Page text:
Even the viewer with no interest in football found the launch of the Indian Super League (ISL) hard to miss. A catchy tune (composed by one of Bollywood’s young talents, Amit Trivedi) led the blitzkrieg on TV. After all, ISL’s illustrious parents were not going to let a league, mounted on a scale larger than earlier Indian leagues, appear without fanfare.
The private football league, owned by Football Sports Development, the JV between IMG-Reliance and Star India had eight team franchises for 61 matches over 70 days. IMG-Reliance is, in turn, a JV between Mukesh Ambani’s Reliance Industries and IMG, a global sports, fashion and media company. The promoter investment is estimated to be Rs 300 crore. The ISL is also part of Star’s grand scheme to promote non-cricket sports in the next few years, having set aside 30-40 per cent of its Rs 20,000-crore investment in sports.
Amin Lakhani, leader, South Asia, Team Unilever, Mindshare, says the TV and in-stadia reach of ISL has been “encouraging”. ISL reached 429 million viewers and its on-ground attendance was 1.5 million.
While football has grown from 96 million viewers in 2008 to 215 million in 2014, industry experts say ISL’s first season garnered television viewership in thousands (TVTs) a little more than half of the FIFA World Cup (in 2014). It points to how the TV audience sampled the league’s broadcast widely but the time spent was not as much as on the FIFA matches.
However, it seems the sponsors gained in the digital world. Around 32 million visited Star’s digital stop, starsports.com, for ISL; there were 2.2 million conversations on social media, with 11 billion impressions on Facebook, Twitter etc. Simplify360, a social business intelligence firm, using its proprietary tools, has calculated that the buzz on social media around ISL has resulted in savings for some of the key sponsors of the first season.
Simplify360 monitored the overall buzz around ISL and some of the sponsor brands, covering discussions on ISL, the teams, players and the ads that the sponsors ran. Using its algorithm, it found the reach and impressions (see tables). Taking an average cost of Rs 100 per 1,000 impressions (the actual cost for getting as many impressions could go up to Rs 150, as charged by agencies and networks), the value of the free publicity, or earned media, was calculated.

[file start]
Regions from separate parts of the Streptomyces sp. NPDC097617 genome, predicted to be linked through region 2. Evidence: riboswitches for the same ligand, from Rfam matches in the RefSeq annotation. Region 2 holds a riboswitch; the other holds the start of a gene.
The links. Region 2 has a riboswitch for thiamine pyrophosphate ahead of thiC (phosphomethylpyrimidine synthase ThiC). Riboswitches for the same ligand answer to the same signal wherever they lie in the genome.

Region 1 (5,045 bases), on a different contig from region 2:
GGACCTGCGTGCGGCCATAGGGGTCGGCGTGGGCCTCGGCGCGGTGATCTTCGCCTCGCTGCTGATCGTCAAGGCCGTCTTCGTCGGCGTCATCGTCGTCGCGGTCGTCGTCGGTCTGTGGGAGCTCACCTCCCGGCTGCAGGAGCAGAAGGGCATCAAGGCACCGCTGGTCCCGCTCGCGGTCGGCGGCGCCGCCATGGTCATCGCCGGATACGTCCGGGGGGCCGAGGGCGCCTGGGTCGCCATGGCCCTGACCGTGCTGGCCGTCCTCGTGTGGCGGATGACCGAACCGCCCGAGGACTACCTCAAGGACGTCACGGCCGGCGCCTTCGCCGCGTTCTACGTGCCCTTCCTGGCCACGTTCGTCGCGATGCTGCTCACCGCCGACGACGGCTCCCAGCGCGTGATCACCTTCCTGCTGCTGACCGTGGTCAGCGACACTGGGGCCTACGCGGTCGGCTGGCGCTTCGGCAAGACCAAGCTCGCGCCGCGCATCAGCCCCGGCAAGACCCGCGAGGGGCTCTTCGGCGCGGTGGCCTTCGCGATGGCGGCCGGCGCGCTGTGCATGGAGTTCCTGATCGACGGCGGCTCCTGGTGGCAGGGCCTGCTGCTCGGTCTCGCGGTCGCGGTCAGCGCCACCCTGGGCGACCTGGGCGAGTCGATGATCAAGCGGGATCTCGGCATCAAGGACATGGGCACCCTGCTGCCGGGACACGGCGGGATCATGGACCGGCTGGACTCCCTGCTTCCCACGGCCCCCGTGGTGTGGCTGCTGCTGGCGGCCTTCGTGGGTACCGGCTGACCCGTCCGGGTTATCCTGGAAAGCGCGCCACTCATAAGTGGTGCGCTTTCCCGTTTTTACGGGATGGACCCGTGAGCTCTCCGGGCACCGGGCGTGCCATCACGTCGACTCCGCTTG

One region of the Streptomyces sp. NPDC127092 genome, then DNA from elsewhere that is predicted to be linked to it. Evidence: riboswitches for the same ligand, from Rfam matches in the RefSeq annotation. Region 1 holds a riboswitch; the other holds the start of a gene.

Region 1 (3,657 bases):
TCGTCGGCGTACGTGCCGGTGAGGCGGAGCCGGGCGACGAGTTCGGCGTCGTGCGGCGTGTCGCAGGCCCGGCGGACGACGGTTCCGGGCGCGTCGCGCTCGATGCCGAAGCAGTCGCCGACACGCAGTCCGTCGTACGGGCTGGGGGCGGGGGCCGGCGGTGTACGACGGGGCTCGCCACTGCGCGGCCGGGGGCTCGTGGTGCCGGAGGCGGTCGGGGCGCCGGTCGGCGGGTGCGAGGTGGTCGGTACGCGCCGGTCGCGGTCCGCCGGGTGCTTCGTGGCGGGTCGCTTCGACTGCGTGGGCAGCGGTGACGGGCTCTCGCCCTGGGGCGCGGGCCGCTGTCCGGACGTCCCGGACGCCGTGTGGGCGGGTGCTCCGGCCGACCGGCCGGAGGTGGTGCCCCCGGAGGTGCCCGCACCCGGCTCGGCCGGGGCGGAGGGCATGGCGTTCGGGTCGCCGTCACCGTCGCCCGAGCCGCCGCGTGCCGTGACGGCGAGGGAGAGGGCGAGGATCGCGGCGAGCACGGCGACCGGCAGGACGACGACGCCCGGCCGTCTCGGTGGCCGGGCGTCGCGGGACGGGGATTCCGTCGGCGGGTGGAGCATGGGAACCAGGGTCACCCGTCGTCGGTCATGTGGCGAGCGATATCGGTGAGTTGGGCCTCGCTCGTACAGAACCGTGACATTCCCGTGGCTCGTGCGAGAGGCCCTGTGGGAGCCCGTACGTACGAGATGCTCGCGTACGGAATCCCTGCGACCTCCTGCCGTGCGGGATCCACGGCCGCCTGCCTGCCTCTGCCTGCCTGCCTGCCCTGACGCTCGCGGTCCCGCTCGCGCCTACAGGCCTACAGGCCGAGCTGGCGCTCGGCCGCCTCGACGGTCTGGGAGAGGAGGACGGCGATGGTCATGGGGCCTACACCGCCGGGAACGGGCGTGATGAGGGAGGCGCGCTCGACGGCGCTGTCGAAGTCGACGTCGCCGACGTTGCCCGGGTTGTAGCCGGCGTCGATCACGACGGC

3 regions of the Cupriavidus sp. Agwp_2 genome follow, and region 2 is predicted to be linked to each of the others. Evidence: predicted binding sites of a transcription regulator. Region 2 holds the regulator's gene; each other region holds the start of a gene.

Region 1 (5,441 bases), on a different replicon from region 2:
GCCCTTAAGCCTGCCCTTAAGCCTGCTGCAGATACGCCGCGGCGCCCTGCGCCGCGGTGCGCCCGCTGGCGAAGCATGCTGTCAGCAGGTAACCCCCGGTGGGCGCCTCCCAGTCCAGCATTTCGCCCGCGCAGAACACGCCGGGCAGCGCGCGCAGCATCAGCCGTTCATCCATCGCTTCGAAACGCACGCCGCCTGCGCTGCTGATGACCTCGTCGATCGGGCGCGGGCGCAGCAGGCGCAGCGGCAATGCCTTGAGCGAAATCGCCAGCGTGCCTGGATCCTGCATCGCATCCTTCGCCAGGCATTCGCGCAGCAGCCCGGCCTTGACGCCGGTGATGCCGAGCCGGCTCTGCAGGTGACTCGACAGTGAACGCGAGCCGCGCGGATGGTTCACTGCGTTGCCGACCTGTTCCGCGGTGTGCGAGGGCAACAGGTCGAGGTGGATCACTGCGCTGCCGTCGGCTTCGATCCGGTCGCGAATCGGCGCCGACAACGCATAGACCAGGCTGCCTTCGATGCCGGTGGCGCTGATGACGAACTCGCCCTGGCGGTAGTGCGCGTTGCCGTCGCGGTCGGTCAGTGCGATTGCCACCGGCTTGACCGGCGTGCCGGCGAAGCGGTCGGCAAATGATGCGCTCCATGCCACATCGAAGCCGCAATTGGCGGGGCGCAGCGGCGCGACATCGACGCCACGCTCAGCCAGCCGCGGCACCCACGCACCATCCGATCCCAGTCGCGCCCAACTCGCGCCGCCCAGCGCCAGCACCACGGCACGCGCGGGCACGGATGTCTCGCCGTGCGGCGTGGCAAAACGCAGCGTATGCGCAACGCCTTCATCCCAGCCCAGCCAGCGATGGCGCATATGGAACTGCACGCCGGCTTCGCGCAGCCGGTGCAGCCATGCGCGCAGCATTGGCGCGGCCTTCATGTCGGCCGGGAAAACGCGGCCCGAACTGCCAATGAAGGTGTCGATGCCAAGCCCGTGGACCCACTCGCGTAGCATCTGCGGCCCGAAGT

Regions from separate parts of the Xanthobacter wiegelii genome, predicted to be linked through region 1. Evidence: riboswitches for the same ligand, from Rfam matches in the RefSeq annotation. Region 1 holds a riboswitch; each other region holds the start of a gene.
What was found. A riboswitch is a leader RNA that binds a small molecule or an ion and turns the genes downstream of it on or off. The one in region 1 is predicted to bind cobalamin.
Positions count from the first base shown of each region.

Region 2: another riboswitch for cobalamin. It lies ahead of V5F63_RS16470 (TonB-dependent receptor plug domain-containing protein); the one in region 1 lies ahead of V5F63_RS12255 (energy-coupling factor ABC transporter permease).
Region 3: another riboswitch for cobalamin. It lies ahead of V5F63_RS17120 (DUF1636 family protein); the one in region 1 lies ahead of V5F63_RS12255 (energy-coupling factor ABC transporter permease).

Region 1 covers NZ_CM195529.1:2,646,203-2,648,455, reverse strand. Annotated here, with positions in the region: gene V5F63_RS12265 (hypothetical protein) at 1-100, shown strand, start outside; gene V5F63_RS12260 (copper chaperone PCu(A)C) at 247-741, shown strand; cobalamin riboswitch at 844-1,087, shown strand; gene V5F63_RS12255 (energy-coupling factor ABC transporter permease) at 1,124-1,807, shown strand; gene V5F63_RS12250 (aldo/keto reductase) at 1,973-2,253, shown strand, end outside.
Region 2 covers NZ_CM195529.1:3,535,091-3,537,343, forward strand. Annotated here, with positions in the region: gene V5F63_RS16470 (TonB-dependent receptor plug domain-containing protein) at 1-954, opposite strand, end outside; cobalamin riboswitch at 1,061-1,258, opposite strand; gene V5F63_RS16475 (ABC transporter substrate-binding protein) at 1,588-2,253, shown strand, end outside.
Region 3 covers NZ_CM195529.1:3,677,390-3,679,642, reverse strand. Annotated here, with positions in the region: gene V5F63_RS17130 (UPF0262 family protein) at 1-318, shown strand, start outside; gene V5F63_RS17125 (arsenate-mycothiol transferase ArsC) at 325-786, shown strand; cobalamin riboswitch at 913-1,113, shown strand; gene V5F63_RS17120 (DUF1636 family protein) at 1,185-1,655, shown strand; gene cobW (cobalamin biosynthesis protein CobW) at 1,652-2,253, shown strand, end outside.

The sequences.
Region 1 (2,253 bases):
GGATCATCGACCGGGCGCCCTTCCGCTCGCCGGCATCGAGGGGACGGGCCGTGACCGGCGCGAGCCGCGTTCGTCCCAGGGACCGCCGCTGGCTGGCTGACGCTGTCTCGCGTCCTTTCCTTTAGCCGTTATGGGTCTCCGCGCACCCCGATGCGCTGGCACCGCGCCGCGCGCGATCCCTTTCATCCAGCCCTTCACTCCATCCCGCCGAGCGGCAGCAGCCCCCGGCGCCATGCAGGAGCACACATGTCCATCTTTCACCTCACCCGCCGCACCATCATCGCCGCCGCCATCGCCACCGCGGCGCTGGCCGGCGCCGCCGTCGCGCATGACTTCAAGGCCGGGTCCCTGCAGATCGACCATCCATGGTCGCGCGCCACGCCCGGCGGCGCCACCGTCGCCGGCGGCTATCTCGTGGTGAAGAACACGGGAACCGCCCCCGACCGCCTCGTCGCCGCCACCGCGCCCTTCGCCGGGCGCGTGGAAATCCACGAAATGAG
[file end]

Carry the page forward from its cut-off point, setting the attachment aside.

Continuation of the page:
In the world of social media, brands either pay for visibility (ads), own space to become visible (official pages/handles), or hope for the most coveted form of buzz – earned media. When social media users voluntarily discuss a brand, it amounts to earned media for the brand. It is both a measure of its relevance to the audience and free publicity. While Hero MotoCorp generated around Rs 58 lakh worth of earned media (around 3 per cent of its spends), Amul notched up Rs 13 lakh (around 3-4 per cent of spends). While Hero, the title sponsor, reportedly invested Rs 20 crore, Amul, an official partner, spent Rs 3-5 crore. The pouring partner, Pepsi (PepsiCo’s flagship drink) received free mentions worth Rs 18 lakh (estimated spends Rs 3-5 crore, so around 4-6 per cent) and the Muthoot Group, the sponsors of the referee’s jersey, cornered earned-media worth Rs 4.6 lakh (9-15 per cent of reported spends of Rs 3-5 crore). Another sponsor, Dr. Reddy’s Nise el (pain-reliever), increased its Facebook base by 3,879 per cent.
Amul MD R S Sodhi says the benefits of the association proved to be above his expectations. “Wherever the matches were played, we also ensured the distribution of our products, to generate buzz.”
Lakhani says ISL’s true digital potential will be realised in the future: “It is on social networks that the well-informed football viewer can be found discussing the game. The needle would really shift if ISL can win them over with its quality of players etc.,” he says.